General k-Shuffle Proof Protocol: (For the sake of presentation, we consider the case d=1. The general case can be reduced to this case simply by changing the group generator from g to C, and making the substitution c=c/d.)
Much of the setting for the conventional voting application can be found in [2]. Votes are submitted as ElGamal pairs of the form (g^{α} ^{ i },h^{α} ^{ i }m) (or a sequence of these pairs if more data is required), where m is some standard encoding of the voter choices, the α_{i }are generated secretly by the voters, and h is a public parameter constructed via a dealerless secret sharing scheme ([7]). Once the polls are closed (voting finished), an independent collection of authorities sequentially shuffles the ballots. Each shuffle is constructed as
On output of the final shuffle, the final collection of encrypted ballots is decrypted in accordance with the threshold scheme, and the clear text votes are tabulated in full view by normal election rules. The authorities who participate in the sequential shuffles, may be arbitrary in number, and they may be completely different from those who hold shares of the election private key. The sequence of ballots which are finally decrypted can only be matched with the original sequence of submitted ballots if all of the shuffling authorities collude, since each of their permutations is completely arbitrary. Although the form of each shuffle is different from the shuffle discussed in section 5, a proof protocol can be constructed with minor modifications. We present the details in the following subsection. 6.1 Shuffles of ElGamal Pairs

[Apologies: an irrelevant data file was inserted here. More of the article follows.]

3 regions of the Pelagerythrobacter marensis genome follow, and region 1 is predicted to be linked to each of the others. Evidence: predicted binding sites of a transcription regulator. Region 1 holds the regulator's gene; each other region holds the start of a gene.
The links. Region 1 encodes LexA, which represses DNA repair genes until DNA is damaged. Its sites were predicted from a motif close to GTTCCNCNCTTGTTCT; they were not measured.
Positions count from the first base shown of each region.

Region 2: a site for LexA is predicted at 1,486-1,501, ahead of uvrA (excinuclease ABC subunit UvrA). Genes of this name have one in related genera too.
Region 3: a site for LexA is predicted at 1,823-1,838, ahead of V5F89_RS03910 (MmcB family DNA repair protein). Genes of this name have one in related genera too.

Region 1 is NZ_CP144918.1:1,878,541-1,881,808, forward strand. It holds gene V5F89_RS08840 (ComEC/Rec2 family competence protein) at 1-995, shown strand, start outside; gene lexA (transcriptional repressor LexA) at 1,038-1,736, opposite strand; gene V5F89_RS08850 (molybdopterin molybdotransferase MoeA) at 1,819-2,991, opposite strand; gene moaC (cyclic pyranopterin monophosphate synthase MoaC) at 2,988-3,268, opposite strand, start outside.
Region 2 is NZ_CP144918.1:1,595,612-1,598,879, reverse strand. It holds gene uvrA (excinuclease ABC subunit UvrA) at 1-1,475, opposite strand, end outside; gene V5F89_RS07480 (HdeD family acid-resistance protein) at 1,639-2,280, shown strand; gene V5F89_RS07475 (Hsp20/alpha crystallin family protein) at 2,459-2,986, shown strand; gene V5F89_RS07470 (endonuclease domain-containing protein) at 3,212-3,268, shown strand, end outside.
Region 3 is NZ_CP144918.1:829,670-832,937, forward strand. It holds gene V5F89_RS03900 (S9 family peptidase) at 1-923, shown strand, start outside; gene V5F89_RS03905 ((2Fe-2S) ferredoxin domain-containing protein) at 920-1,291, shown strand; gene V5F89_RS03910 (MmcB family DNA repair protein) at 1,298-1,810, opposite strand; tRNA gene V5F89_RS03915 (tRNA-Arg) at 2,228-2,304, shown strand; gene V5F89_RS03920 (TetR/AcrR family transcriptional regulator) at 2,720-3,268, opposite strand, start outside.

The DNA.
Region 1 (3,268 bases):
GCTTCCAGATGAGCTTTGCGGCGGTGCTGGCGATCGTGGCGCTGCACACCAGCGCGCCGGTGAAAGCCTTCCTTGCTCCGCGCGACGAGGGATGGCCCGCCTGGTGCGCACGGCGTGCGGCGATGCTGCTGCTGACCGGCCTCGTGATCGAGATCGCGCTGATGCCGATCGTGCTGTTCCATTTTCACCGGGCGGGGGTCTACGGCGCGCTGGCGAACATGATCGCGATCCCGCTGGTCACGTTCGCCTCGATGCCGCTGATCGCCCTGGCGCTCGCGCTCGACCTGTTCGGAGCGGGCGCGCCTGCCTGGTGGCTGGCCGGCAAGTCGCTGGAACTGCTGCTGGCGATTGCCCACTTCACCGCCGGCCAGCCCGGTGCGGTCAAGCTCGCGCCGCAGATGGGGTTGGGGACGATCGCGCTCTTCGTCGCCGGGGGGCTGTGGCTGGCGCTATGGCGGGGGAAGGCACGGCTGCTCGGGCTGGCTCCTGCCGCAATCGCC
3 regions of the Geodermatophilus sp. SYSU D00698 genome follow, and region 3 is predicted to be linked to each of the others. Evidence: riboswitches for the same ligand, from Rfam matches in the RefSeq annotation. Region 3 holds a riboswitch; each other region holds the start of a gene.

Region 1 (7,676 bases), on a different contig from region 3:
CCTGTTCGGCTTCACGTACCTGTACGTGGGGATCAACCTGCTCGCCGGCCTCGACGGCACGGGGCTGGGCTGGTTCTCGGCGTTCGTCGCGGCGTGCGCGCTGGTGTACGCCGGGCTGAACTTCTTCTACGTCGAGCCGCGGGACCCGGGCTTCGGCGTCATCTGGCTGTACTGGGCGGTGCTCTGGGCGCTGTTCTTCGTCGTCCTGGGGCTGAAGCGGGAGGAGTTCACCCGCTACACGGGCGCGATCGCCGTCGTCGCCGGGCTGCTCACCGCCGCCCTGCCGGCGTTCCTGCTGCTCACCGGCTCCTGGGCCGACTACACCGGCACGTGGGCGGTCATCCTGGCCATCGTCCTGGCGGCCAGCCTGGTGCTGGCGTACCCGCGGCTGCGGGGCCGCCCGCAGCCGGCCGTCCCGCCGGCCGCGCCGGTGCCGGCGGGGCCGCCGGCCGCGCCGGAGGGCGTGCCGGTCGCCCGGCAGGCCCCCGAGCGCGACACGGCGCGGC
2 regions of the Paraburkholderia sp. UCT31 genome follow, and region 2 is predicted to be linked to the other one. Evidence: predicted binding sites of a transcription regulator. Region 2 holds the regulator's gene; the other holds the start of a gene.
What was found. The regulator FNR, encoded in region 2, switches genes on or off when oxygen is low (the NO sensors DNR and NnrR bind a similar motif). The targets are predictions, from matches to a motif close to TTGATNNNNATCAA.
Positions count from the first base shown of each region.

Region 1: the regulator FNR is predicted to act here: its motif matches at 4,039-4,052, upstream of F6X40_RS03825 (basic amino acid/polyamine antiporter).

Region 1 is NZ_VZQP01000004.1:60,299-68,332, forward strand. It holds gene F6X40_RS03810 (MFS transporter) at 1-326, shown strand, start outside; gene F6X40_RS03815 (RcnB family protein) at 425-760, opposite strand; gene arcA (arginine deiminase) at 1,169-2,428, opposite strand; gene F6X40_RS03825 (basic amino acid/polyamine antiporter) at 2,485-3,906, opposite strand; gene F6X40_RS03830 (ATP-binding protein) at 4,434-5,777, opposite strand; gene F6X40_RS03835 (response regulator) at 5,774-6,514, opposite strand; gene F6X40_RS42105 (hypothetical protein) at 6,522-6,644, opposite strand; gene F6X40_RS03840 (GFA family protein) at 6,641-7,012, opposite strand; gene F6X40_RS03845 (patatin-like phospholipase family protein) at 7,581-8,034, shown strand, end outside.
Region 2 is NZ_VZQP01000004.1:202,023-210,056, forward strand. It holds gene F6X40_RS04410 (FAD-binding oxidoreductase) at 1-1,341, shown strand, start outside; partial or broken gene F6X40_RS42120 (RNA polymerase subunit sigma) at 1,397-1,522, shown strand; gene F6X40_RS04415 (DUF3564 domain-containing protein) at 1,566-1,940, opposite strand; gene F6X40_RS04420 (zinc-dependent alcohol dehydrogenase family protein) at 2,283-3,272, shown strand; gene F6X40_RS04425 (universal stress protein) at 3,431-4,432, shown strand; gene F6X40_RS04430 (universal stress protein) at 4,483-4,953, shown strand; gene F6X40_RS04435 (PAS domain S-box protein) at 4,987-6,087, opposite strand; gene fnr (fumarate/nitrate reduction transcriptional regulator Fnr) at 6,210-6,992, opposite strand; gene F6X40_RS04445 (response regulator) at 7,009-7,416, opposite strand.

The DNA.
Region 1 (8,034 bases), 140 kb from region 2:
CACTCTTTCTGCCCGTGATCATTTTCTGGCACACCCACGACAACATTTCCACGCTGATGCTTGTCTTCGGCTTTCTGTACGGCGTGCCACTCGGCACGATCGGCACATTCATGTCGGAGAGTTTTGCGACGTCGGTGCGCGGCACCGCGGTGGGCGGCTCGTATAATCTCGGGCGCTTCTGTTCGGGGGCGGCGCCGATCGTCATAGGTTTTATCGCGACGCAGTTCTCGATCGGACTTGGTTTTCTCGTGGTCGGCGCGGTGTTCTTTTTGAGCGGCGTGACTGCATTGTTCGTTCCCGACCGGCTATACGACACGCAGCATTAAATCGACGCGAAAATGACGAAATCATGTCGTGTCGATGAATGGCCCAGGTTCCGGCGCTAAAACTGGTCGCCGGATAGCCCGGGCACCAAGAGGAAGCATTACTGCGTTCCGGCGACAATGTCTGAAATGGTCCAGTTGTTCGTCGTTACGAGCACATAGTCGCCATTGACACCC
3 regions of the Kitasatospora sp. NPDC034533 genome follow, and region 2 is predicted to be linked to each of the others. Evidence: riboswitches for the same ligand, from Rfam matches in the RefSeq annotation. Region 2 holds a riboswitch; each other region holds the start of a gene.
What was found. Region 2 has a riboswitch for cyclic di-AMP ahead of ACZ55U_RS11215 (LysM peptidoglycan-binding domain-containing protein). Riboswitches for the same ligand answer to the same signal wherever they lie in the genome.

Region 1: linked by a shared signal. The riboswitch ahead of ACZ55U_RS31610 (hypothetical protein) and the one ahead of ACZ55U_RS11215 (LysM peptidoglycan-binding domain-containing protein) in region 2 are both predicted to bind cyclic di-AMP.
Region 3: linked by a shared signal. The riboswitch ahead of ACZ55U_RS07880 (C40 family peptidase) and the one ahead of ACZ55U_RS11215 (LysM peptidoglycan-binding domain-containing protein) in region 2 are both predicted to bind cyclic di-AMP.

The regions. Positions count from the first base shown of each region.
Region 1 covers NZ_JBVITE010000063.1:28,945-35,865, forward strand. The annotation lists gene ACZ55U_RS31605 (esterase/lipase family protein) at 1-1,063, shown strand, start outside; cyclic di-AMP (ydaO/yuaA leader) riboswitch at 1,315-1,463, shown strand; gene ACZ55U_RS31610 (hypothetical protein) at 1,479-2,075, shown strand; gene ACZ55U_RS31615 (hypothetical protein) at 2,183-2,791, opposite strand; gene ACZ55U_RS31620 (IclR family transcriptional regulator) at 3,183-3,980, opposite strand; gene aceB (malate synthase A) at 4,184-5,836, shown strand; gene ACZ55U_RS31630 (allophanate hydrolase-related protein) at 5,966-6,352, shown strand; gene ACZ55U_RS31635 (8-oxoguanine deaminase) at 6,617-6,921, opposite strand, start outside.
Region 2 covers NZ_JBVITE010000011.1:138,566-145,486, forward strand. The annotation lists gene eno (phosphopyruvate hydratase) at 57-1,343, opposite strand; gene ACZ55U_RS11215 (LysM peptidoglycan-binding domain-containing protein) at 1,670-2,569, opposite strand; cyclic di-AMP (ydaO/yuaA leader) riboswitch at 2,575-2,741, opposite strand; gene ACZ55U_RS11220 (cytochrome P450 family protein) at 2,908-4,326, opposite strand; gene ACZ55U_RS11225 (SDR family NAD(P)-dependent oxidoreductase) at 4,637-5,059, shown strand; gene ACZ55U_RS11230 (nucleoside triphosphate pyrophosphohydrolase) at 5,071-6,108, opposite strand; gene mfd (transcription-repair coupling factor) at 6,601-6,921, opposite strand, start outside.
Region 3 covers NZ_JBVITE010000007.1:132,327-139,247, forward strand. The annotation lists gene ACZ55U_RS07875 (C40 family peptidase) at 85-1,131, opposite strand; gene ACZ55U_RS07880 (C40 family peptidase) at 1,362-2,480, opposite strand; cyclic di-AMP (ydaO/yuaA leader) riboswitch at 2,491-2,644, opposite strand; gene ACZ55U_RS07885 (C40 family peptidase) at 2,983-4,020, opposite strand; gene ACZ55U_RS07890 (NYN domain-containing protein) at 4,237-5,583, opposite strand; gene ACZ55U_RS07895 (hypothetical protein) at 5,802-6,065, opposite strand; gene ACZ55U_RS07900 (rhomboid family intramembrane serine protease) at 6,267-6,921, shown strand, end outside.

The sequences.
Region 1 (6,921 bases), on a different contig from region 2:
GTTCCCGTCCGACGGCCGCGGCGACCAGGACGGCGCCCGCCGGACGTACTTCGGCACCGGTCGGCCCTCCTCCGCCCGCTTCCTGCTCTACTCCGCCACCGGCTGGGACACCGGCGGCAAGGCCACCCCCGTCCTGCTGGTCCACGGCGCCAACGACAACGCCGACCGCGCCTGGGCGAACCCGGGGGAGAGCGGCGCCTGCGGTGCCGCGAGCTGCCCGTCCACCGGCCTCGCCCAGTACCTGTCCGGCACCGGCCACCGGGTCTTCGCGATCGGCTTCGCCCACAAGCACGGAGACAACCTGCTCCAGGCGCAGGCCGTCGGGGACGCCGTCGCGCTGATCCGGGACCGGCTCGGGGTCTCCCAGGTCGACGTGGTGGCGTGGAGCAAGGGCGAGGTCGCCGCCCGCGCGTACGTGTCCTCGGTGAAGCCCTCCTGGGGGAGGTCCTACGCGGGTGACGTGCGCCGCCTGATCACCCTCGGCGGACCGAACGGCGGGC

In the standard mix-net implementation, it is assumed that two distinct phases must take place:
If the set, S_{D}, of decryption authorities (or even just some subset of it) is included in the set of shuffling authorities (this is almost always the case in practice), a disadvantage of this procedure is that it requires each authority that is in both sets to receive two separate communications, each of which may be quite large. The disadvantage is particularly severe when the authorities are connected by a slow communication link. We observe that it is possible for some or all of the decryption to take place at the same time as mixing. This is accomplished simply by combining, during the shuffling phase, shuffling step 3 with decryption step 2 for each of those shuffling authorities who are members of S_{D}. Those shuffling authorities who are not members of S_{D }can follow the steps unmodified. So, if A_{j }is a member of S_{D}, in shuffling step 4, rather than just send B to A_{j+1}. A_{j }sends both